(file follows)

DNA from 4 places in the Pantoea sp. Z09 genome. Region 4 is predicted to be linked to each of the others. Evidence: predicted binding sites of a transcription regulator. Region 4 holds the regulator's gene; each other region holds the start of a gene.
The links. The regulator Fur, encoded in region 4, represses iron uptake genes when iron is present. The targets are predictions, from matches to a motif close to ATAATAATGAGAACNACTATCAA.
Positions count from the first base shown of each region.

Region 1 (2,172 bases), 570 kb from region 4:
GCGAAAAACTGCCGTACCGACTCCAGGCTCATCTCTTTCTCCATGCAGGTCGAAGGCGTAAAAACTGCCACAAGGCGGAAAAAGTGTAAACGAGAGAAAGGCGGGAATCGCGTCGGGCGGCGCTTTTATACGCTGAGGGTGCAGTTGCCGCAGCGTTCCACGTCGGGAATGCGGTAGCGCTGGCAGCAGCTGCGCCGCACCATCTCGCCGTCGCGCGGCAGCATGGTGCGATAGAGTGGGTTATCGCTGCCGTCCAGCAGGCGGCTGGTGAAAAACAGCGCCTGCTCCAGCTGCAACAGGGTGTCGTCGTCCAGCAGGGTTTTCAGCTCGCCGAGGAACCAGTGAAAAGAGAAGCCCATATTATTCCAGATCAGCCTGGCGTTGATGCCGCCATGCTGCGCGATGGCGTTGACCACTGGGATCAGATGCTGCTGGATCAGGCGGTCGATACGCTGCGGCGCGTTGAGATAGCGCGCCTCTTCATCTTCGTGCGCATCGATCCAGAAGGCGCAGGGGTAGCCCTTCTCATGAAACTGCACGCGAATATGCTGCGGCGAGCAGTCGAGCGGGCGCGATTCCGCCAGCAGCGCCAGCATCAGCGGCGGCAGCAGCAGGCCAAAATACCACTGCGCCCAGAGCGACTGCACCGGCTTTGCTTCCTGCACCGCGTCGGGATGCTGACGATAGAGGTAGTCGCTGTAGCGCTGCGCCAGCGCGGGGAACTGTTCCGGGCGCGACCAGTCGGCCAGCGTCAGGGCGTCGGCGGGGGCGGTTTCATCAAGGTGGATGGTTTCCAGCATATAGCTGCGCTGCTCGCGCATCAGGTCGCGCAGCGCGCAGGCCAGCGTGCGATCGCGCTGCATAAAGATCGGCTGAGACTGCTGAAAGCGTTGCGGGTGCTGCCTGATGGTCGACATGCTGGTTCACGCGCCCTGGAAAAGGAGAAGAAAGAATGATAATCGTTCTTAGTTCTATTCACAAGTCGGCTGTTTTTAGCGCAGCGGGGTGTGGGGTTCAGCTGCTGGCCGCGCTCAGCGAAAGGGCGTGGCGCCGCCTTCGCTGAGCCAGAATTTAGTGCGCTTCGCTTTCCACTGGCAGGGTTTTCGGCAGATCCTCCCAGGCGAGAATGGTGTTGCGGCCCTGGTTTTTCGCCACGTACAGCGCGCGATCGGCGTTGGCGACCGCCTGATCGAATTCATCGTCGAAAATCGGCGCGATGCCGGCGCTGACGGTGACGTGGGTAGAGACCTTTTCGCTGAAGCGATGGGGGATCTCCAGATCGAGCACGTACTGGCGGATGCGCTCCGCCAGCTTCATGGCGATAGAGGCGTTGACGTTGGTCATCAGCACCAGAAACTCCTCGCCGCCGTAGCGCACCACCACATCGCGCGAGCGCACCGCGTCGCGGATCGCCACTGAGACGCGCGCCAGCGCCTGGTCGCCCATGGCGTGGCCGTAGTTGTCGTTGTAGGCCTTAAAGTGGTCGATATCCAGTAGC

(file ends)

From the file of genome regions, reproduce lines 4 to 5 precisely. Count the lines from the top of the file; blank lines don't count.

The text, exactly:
Region 1 (2,172 bases), 570 kb from region 4:
GCGAAAAACTGCCGTACCGACTCCAGGCTCATCTCTTTCTCCATGCAGGTCGAAGGCGTAAAAACTGCCACAAGGCGGAAAAAGTGTAAACGAGAGAAAGGCGGGAATCGCGTCGGGCGGCGCTTTTATACGCTGAGGGTGCAGTTGCCGCAGCGTTCCACGTCGGGAATGCGGTAGCGCTGGCAGCAGCTGCGCCGCACCATCTCGCCGTCGCGCGGCAGCATGGTGCGATAGAGTGGGTTATCGCTGCCGTCCAGCAGGCGGCTGGTGAAAAACAGCGCCTGCTCCAGCTGCAACAGGGTGTCGTCGTCCAGCAGGGTTTTCAGCTCGCCGAGGAACCAGTGAAAAGAGAAGCCCATATTATTCCAGATCAGCCTGGCGTTGATGCCGCCATGCTGCGCGATGGCGTTGACCACTGGGATCAGATGCTGCTGGATCAGGCGGTCGATACGCTGCGGCGCGTTGAGATAGCGCGCCTCTTCATCTTCGTGCGCATCGATCCAGAAGGCGCAGGGGTAGCCCTTCTCATGAAACTGCACGCGAATATGCTGCGGCGAGCAGTCGAGCGGGCGCGATTCCGCCAGCAGCGCCAGCATCAGCGGCGGCAGCAGCAGGCCAAAATACCACTGCGCCCAGAGCGACTGCACCGGCTTTGCTTCCTGCACCGCGTCGGGATGCTGACGATAGAGGTAGTCGCTGTAGCGCTGCGCCAGCGCGGGGAACTGTTCCGGGCGCGACCAGTCGGCCAGCGTCAGGGCGTCGGCGGGGGCGGTTTCATCAAGGTGGATGGTTTCCAGCATATAGCTGCGCTGCTCGCGCATCAGGTCGCGCAGCGCGCAGGCCAGCGTGCGATCGCGCTGCATAAAGATCGGCTGAGACTGCTGAAAGCGTTGCGGGTGCTGCCTGATGGTCGACATGCTGGTTCACGCGCCCTGGAAAAGGAGAAGAAAGAATGATAATCGTTCTTAGTTCTATTCACAAGTCGGCTGTTTTTAGCGCAGCGGGGTGTGGGGTTCAGCTGCTGGCCGCGCTCAGCGAAAGGGCGTGGCGCCGCCTTCGCTGAGCCAGAATTTAGTGCGCTTCGCTTTCCACTGGCAGGGTTTTCGGCAGATCCTCCCAGGCGAGAATGGTGTTGCGGCCCTGGTTTTTCGCCACGTACAGCGCGCGATCGGCGTTGGCGACCGCCTGATCGAATTCATCGTCGAAAATCGGCGCGATGCCGGCGCTGACGGTGACGTGGGTAGAGACCTTTTCGCTGAAGCGATGGGGGATCTCCAGATCGAGCACGTACTGGCGGATGCGCTCCGCCAGCTTCATGGCGATAGAGGCGTTGACGTTGGTCATCAGCACCAGAAACTCCTCGCCGCCGTAGCGCACCACCACATCGCGCGAGCGCACCGCGTCGCGGATCGCCACTGAGACGCGCGCCAGCGCCTGGTCGCCCATGGCGTGGCCGTAGTTGTCGTTGTAGGCCTTAAAGTGGTCGATATCCAGTAGC